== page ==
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            I have had so many happy reading experiences in my life, and many of them have occurred while traveling, from all the books I read to my kids as we drove down the road, to the many books that I’ve read on airplanes, but that one on the subway made my heart sing. 

            Here we were, strangers, each of us wrapped up in our own worlds, each of us going our own ways, and each of us in the presence of that most wondrous of all literary accomplishments, a picture book, and in this case, a book that calls for a “steaming hot potato dance.”

            As we rolled to our stop, Ken and I waved to our fellow readers.  We had shared such a small moment, but also such a happy moment.  There are many glories in a picture book.  There is the wonderful economy of text.  There is the highly satisfying experience of the perfect match of text to art. There is the art itself.  But most important is the glory that comes from sharing it. Voice, as it turns out, is a most essential ingredient, turning a book into that fundamentally human enterprise–story.

            The members of our small subway cadre will likely never meet again in our lifetimes, but we will always be part of each others’ lives now because we did something together that people have been doing since the dawn of time—we took a story, we took the art of it, we put it all together, we went along for the ride.

            And that, my brothers and sisters, is what it’s all about.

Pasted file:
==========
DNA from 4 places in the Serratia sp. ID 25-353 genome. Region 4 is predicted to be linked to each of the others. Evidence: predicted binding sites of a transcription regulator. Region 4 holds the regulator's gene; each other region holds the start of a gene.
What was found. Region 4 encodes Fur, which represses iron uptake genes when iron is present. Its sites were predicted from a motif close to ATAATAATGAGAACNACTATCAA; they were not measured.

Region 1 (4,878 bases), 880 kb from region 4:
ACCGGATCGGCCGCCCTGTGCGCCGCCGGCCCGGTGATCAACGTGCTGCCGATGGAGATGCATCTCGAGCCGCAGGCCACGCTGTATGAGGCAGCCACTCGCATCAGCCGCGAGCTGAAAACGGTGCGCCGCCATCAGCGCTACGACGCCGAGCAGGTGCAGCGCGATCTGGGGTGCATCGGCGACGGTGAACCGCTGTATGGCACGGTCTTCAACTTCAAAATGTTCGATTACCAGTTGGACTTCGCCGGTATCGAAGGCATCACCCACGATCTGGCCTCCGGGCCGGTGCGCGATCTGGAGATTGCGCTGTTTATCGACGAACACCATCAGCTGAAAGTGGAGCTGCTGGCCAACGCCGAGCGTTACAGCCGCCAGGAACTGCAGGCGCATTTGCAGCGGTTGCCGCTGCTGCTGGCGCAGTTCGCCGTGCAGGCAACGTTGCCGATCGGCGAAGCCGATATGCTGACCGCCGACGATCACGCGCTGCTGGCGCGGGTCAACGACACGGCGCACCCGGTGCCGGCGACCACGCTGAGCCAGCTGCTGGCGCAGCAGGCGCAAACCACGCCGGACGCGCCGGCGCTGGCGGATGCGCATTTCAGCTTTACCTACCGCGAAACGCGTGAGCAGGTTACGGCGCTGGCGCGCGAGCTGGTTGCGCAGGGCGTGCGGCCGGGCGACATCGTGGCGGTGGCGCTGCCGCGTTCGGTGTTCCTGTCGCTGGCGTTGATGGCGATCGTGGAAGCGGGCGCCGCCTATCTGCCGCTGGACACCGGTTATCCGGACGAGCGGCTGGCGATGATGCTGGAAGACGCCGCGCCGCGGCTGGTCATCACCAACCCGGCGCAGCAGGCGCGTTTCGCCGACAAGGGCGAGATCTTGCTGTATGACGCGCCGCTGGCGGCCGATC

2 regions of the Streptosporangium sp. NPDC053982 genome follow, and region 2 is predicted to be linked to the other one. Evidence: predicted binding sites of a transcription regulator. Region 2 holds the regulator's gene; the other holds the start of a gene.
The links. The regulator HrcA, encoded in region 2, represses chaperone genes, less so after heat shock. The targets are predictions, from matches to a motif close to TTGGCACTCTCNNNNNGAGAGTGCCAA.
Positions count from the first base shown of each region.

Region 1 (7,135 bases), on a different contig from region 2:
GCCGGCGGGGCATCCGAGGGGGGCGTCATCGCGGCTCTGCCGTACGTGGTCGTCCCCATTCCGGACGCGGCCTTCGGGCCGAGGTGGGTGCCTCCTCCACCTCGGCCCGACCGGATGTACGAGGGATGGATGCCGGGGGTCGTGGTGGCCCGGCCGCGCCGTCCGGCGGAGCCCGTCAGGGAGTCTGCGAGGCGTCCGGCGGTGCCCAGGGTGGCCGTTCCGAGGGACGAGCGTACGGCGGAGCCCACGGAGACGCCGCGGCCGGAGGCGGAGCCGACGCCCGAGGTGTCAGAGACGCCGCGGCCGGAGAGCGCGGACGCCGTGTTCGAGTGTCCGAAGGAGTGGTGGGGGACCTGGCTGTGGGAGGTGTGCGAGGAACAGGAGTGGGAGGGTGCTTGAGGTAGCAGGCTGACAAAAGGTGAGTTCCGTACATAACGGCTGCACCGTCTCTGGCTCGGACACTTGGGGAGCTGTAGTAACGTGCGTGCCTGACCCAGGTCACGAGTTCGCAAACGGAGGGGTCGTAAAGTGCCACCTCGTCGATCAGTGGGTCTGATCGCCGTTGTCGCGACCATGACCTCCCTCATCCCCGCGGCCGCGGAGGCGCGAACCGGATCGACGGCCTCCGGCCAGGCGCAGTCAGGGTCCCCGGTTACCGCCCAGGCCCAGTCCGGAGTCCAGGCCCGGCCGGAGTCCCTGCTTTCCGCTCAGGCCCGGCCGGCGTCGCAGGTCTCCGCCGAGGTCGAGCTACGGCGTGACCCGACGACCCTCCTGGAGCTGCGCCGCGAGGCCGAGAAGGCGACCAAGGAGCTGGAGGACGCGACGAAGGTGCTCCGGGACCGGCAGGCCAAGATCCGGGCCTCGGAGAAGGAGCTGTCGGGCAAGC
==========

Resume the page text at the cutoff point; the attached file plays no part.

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                     Have any of you ever had an unusual picture book reading experience?  Tell us about it, why don’t you!

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Some Blackbird’s Wing

Feeding off of Leda’s post, lately I’ve also been thinking a lot about landscape and the various ways that it situates itself in our lives, and thus in our stories.  Almost all of my work has been set in the lands in which I either grew up or in which spent a considerable bit of time.

But at the moment, I’m working on a story that takes place far away from my hot, humid coastal plains, in a wintry, blizzardy sort of rocky land cut through by a swift and freezing river, and it’s gotten me just a bit rattled.  What do I know about ice and snow?  It’s not that I haven’t experienced it; rather, it’s that I don’t really know it at a visceral level, the kind of knowing that comes from winter after long winter of persistent cold.

What I’ve discovered is that the writing has made me homesick, and I find myself craving my natural habitat even though I’ve never left.

Does this even make sense?  Maybe?  I doubt it.

Anyways, one person who brings me back home every time is singer/songwriter Nanci Griffith.  Whenever I’m yearning for my beautiful Gulf Coast, I listen to her song, “Gulf Coast Highway,” and I’m there again, right there.

So, I’m sharing her with you, and at the same time sharing this bit of space on earth that I love so well.  Enjoy!

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by | September 13, 2013 · 1:00 am

Looking for Hemingway

Recently my husband and I were fortunate enough to join a group of fellow pilgrims on a journey to Cuba.  We were tracking down Ernest Hemingway’s old haunts.